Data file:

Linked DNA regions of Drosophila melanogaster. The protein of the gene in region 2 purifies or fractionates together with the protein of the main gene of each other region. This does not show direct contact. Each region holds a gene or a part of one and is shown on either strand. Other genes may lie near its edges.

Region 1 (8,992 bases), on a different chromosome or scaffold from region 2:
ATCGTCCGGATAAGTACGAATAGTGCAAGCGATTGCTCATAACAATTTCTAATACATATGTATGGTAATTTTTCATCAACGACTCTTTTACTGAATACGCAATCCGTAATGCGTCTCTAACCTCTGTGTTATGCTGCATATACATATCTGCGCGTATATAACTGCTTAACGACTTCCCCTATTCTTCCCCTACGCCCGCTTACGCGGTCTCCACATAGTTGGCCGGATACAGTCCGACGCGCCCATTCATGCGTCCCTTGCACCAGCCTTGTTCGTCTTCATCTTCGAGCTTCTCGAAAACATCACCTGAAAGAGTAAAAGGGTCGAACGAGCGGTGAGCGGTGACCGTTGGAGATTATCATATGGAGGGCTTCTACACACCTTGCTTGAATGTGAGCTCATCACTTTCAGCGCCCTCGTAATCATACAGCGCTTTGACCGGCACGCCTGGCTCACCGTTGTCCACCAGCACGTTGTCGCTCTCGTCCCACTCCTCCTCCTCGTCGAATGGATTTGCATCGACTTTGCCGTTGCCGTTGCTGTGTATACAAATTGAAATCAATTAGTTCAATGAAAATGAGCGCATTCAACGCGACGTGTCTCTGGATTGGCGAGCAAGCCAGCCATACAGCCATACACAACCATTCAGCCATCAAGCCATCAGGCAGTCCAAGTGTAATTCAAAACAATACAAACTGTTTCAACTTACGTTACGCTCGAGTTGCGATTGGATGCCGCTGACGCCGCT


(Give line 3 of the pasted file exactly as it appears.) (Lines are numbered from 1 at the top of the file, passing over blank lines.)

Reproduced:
ATCGTCCGGATAAGTACGAATAGTGCAAGCGATTGCTCATAACAATTTCTAATACATATGTATGGTAATTTTTCATCAACGACTCTTTTACTGAATACGCAATCCGTAATGCGTCTCTAACCTCTGTGTTATGCTGCATATACATATCTGCGCGTATATAACTGCTTAACGACTTCCCCTATTCTTCCCCTACGCCCGCTTACGCGGTCTCCACATAGTTGGCCGGATACAGTCCGACGCGCCCATTCATGCGTCCCTTGCACCAGCCTTGTTCGTCTTCATCTTCGAGCTTCTCGAAAACATCACCTGAAAGAGTAAAAGGGTCGAACGAGCGGTGAGCGGTGACCGTTGGAGATTATCATATGGAGGGCTTCTACACACCTTGCTTGAATGTGAGCTCATCACTTTCAGCGCCCTCGTAATCATACAGCGCTTTGACCGGCACGCCTGGCTCACCGTTGTCCACCAGCACGTTGTCGCTCTCGTCCCACTCCTCCTCCTCGTCGAATGGATTTGCATCGACTTTGCCGTTGCCGTTGCTGTGTATACAAATTGAAATCAATTAGTTCAATGAAAATGAGCGCATTCAACGCGACGTGTCTCTGGATTGGCGAGCAAGCCAGCCATACAGCCATACACAACCATTCAGCCATCAAGCCATCAGGCAGTCCAAGTGTAATTCAAAACAATACAAACTGTTTCAACTTACGTTACGCTCGAGTTGCGATTGGATGCCGCTGACGCCGCT